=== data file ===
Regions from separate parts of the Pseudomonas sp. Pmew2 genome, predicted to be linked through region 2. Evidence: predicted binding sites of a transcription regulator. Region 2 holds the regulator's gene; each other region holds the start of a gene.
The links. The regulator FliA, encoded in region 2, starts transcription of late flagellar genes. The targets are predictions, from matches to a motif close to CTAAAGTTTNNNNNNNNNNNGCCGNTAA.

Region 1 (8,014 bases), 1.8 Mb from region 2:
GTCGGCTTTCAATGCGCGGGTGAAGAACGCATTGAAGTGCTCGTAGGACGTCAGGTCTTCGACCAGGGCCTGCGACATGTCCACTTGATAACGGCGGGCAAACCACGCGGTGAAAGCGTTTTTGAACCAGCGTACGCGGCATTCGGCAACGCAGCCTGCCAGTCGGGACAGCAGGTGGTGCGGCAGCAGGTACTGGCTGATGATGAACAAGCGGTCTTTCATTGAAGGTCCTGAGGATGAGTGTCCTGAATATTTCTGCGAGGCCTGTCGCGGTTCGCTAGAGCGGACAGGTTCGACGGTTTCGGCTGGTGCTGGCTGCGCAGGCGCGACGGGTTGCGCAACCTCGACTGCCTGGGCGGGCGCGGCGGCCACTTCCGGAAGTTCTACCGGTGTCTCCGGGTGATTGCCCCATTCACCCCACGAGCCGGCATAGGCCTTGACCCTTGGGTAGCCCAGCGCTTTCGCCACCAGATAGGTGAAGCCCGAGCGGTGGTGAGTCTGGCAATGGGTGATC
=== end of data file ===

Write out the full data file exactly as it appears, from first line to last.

Regions from separate parts of the Pseudomonas sp. Pmew2 genome, predicted to be linked through region 2. Evidence: predicted binding sites of a transcription regulator. Region 2 holds the regulator's gene; each other region holds the start of a gene.
The links. The regulator FliA, encoded in region 2, starts transcription of late flagellar genes. The targets are predictions, from matches to a motif close to CTAAAGTTTNNNNNNNNNNNGCCGNTAA.

Region 1 (8,014 bases), 1.8 Mb from region 2:
GTCGGCTTTCAATGCGCGGGTGAAGAACGCATTGAAGTGCTCGTAGGACGTCAGGTCTTCGACCAGGGCCTGCGACATGTCCACTTGATAACGGCGGGCAAACCACGCGGTGAAAGCGTTTTTGAACCAGCGTACGCGGCATTCGGCAACGCAGCCTGCCAGTCGGGACAGCAGGTGGTGCGGCAGCAGGTACTGGCTGATGATGAACAAGCGGTCTTTCATTGAAGGTCCTGAGGATGAGTGTCCTGAATATTTCTGCGAGGCCTGTCGCGGTTCGCTAGAGCGGACAGGTTCGACGGTTTCGGCTGGTGCTGGCTGCGCAGGCGCGACGGGTTGCGCAACCTCGACTGCCTGGGCGGGCGCGGCGGCCACTTCCGGAAGTTCTACCGGTGTCTCCGGGTGATTGCCCCATTCACCCCACGAGCCGGCATAGGCCTTGACCCTTGGGTAGCCCAGCGCTTTCGCCACCAGATAGGTGAAGCCCGAGCGGTGGTGAGTCTGGCAATGGGTGATC